The Future of Long-haul Air Services From Europe

The Future of Long-haul Air Services From Europe


N Dennis, University of Westminster, UK



In recent years, the short-haul scheduled air network within Europe has generated much activity and interest through the growth of low-cost airlines. This paper however aims to turn the spotlight onto long-haul services from Europe. This has been a less dynamic sector of the market but is crucial to the viability of many of the traditional European ?flag carriers?. The changing commercial, technological and policy framework is evaluated in order to identify the future development of airline operations.

An initial analysis is made of the current distribution of demand and provision of long-haul flights from Europe. The recent round of airline failures is shown to have led to greater concentration on the major hubs. Sabena?s long-haul network has virtually disappeared while Swiss is a shadow of its former self and BA has run-down Gatwick and shifted routes to Heathrow. The major beneficiaries of this re-alignment have been Paris CDG and Frankfurt.

Alliances are playing a key part in airline strategy on intercontinental routes. Links between alliance hubs are being strengthened?for example, Detroit-Amsterdam now enjoys four widebodied flights per day, while misfit routes such as Copenhagen-Hong Kong, linking hubs in rival alliances have been dropped. The proposed merger between KLM and Air France is studied to assess the complementary strengths as well as potential duplication. The role of smaller partners is quantified. Some of these are adopting more of a feeder function, while others such as bmi British Midland have long-haul ambitions of their own.

Niche strategies are also examined. Virgin Atlantic has been successful outside any alliance by offering an ?added value? point-to-point product at conventional tariffs. It is shown that this may be difficult to repeat outside the London market however. Several US airlines have introduced Boeing 757s on thin North Atlantic routes, such as Continental?s new service from Edinburgh to Newark. Lufthansa have gone a step further and contracted in executive 737s from Privatair to provide a business class only product on selected routes between Germany and the US that have strong business demand but insufficient total traffic to support a daily widebody flight. Charter airlines have some presence ? but generally at low frequency ? to traditional leisure destinations such as Orlando in Florida or the Caribbean.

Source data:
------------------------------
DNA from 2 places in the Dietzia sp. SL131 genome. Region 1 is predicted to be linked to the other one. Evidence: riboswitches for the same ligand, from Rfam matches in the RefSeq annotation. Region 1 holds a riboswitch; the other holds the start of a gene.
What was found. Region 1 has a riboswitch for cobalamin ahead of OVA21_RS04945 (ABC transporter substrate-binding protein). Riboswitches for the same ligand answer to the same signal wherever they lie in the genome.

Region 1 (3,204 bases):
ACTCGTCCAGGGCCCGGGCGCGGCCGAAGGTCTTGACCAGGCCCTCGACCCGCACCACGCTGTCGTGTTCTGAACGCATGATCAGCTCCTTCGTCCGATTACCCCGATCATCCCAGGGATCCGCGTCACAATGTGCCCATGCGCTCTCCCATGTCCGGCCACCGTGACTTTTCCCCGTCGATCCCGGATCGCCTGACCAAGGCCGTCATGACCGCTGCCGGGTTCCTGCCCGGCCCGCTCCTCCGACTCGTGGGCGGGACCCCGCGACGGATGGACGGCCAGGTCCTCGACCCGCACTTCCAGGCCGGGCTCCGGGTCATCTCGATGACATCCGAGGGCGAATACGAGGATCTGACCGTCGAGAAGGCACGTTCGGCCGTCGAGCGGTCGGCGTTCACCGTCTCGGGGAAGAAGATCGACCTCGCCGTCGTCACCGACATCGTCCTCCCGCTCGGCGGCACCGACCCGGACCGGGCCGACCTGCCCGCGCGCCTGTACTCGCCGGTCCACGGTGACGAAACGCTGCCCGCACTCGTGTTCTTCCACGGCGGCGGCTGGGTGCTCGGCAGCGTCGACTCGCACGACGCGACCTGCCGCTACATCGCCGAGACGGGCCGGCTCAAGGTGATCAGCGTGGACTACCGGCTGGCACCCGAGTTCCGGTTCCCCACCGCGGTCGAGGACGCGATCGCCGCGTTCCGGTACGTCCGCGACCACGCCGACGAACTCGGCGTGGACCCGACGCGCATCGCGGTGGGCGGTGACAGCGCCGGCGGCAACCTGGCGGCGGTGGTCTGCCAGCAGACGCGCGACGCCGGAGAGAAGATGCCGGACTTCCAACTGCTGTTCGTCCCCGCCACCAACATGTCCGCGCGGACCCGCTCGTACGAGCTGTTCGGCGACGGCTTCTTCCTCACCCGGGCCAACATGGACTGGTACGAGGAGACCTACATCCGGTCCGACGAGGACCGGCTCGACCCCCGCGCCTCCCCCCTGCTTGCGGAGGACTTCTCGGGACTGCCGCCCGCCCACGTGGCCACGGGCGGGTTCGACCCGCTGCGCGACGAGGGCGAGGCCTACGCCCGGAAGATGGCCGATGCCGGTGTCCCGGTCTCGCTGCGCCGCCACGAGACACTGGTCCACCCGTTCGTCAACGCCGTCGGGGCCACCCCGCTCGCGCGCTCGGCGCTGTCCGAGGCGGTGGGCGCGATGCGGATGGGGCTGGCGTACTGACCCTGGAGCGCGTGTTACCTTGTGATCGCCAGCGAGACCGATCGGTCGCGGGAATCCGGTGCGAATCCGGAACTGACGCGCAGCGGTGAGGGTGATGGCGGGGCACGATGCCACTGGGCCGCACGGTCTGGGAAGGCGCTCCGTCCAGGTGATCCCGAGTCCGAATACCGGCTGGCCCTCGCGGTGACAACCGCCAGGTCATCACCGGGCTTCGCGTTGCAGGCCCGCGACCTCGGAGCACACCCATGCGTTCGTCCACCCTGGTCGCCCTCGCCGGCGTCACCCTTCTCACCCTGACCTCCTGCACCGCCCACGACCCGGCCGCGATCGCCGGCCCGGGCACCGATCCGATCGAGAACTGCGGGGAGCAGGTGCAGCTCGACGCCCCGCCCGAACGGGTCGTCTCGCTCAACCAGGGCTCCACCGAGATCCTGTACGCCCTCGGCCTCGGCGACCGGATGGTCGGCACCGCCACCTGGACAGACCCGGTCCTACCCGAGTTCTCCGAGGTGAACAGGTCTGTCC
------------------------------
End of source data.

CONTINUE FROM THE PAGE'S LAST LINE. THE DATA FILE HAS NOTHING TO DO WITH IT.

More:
New aircraft developments such as the 7E7 and A380 are discussed. Emirates large order for A380s suggests that the Dubai hub is determined to become a major force in Europe-S Asia markets. At the same time, a gap has emerged in the mid-range with the Boeing 767 becoming viewed as old and uncompetitive, leaving the A330 as the smallest new generation long-haul aircraft. This leaves a void in the 180-250 seater market. A greater move towards dedicated cargo aircraft may see a move away from the Boeing 747 as the natural aircraft choice on markets such as Europe to Asia.

Low-cost airlines have not so far entered the long-haul arena. The paper examines the cost structure of long-haul services and shows that traditional operations are in a relatively stronger position. Demand is much more dispersed which makes hubbing a necessity. Utilisation can not be much increased on aircraft that are already flying 16 hours per day. Product features do matter on long distance flights and while there are some passengers willing to pay many thousands of pounds for sleeper seats at the front of the aircraft, the economy cabin can be provided at low marginal cost. The scope for services linking low-cost bases such as London Stansted and Baltimore/Washington is considered. The potential of regional airports with long-haul aspirations such as Finningley near Doncaster or Lille in France is assessed including potential catchment areas and surface transportation.

Bilateral air service agreements still dictate the pattern of long-haul services from Europe. EU plans to negotiate these en-bloc for Europe are discussed. It is not expected that this will lead to a dramatic change in operations but peripheral airlines may well attempt to tap bigger markets en-route and some reshuffling between alliance partners is likely to take place. Gatwick is liable to see almost all its remaining long-haul services switched to Heathrow once the Bermuda 2 agreement is superceded.

Future growth opportunities are expected to concentrate on more non-stop destinations and higher frequencies from the major European hubs to other parts of the world, coupled with increased non-European carrier service to second-tier cities in Europe such as Manchester, Brussels and Dusseldorf. Scheduled leisure services are likely to evolve from existing charter operations in seasonal markets with a low business content. These may form the nucleus of a long-haul, low-cost operation.


Association for European Transport